Quick Review: Avengers: Age of Ultron

Avengers: Age of Ultron
Music composed by Brian Tyler
Music conducted by Brian Tyler, Allan Wilson
Music recorded by Philharmonia Orchestra of London
Music recorded at Abbey Road Studios

Music composed by Danny Elfman
Music conducted by Rick Wentworth
Music orchestrated by Steve Bartek, Peter Bateman, Edgardo Simone, David Slonaker, Ed Trybek

Album running time: 78 minutes
Available on Hollywood Records

The score history for this newest Marvel installment is a tricky one. With Alan Silvestri the original go-to of Marvel scores (composing both Captain America and The Avengers), the mantle was handed to Brian Tyler (who in turn composed Iron Man 3 and Thor: The Dark World). Even with other films and composers in between, these two blockbuster composers have had their work featured in the most of the Cinematic Universe. Along came Danny Elfman (with his own superhero film resume) tasked to compose an hour of music to Avengers: Age of Ultron a few months before the film's release. So now Tyler and Elfman share "music by" billing. Such last minute large replacements can be a disaster for score fans and sometimes hurt the film rather than help. The resulting album is a combination of both composer's work, almost alternating (compared to the split album like Last of the Mohicans (1992)). For convenience in the rundown below, I've color coded Tyler's tracks blue and Elfman's tracks red.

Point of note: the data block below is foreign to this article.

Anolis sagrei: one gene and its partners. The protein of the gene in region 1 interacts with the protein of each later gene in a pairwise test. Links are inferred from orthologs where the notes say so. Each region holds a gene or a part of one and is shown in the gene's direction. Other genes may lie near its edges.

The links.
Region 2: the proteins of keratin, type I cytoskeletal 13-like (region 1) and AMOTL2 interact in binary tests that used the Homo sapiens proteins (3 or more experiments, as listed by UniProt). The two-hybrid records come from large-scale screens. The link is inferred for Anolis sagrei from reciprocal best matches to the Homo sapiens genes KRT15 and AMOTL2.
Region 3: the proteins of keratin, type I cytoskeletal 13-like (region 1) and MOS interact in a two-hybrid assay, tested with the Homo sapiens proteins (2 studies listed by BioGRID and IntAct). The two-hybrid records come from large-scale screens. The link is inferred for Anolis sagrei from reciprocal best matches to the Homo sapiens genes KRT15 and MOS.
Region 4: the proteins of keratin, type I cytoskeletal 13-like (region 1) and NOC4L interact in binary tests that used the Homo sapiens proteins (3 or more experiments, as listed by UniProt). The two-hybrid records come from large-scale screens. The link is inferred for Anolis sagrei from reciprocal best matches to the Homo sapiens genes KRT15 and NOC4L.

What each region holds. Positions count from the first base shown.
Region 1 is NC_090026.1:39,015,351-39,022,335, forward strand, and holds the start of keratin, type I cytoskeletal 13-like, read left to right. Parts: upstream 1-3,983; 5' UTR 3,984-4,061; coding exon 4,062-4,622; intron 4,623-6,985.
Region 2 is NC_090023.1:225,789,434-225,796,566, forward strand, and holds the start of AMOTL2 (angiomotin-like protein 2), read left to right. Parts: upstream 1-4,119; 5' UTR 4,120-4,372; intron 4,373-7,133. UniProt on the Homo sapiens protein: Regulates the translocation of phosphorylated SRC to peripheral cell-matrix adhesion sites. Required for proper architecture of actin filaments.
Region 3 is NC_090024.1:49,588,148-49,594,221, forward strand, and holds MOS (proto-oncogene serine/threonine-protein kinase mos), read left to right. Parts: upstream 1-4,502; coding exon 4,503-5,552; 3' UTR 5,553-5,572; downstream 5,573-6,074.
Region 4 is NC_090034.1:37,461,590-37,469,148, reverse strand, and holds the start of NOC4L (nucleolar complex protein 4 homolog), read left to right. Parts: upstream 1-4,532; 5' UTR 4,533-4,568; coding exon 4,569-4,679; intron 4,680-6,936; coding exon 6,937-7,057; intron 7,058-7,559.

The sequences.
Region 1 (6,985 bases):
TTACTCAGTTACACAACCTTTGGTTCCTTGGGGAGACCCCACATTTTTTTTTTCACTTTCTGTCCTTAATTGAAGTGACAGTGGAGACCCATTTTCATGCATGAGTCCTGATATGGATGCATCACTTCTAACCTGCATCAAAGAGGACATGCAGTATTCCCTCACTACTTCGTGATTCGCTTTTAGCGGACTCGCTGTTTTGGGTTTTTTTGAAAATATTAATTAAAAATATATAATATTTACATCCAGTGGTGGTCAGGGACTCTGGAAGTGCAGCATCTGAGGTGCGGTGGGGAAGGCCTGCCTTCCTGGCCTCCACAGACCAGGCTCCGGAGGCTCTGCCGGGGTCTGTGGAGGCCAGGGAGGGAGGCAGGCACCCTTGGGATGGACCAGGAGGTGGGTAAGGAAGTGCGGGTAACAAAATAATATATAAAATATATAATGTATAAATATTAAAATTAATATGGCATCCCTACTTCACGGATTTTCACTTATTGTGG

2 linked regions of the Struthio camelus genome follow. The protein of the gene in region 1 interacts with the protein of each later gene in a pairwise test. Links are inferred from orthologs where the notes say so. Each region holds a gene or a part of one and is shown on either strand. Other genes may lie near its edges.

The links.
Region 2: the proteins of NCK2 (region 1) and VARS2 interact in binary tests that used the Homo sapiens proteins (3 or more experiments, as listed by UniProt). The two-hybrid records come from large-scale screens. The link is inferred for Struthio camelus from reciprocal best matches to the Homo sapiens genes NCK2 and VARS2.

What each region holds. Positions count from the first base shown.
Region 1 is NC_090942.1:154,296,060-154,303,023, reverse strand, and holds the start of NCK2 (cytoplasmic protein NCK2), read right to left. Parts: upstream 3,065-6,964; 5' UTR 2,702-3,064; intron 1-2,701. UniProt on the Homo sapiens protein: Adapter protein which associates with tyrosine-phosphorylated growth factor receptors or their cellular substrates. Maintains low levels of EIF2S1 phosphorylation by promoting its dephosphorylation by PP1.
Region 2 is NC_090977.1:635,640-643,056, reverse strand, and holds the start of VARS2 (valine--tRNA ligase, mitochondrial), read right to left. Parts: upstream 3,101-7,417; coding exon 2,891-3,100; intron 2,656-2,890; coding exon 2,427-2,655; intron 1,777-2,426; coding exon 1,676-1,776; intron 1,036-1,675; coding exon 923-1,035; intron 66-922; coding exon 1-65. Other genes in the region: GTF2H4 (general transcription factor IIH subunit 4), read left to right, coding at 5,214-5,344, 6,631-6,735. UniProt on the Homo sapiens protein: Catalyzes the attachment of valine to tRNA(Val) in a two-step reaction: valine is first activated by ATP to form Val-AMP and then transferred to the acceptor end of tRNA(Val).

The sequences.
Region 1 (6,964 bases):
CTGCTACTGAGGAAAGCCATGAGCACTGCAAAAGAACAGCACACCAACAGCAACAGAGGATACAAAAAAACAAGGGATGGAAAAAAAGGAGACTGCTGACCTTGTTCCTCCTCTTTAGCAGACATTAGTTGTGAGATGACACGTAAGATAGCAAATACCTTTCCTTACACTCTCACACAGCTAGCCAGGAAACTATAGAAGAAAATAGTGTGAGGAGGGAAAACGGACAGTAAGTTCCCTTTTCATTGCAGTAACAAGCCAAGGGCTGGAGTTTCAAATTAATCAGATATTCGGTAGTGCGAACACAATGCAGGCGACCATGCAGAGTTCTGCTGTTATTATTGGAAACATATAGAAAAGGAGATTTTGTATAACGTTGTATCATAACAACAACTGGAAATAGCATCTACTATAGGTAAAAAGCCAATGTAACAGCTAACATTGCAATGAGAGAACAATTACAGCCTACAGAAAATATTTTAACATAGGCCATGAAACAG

The album begins with Avengers: Age Of Ultron Titles, which overlays the recent Marvel Fanfare. In the brief dark cue, we're introduced to Ultron's theme, which surfaces later in full. Heroes is where the blending of the composers begins. It mainly introduces the New Avengers theme (Elfman) with Tyler-style percussion clanging and string ostinatos while mixing in the Avengers theme (Silvestri). It's nice to hear such a big opening cue for the film and possibly more Avengers theme references than Silvestri used. Rise Together starts right off with a bombastic sound and choir with Tyler showing off his orchestral chops. Listen for the Iron Man theme (Tyler) is referenced near the end. Breaking and Entering is a strong action cue, which lets up for an interesting and mysterious theme on piano. It Begins, which starts the film, contains another Avengers theme reference and the New Avengers theme as our heroes leap onto the screen for the first time. Woodwinds flutter with the strings in a few moments that definitely sound Elfman-esque.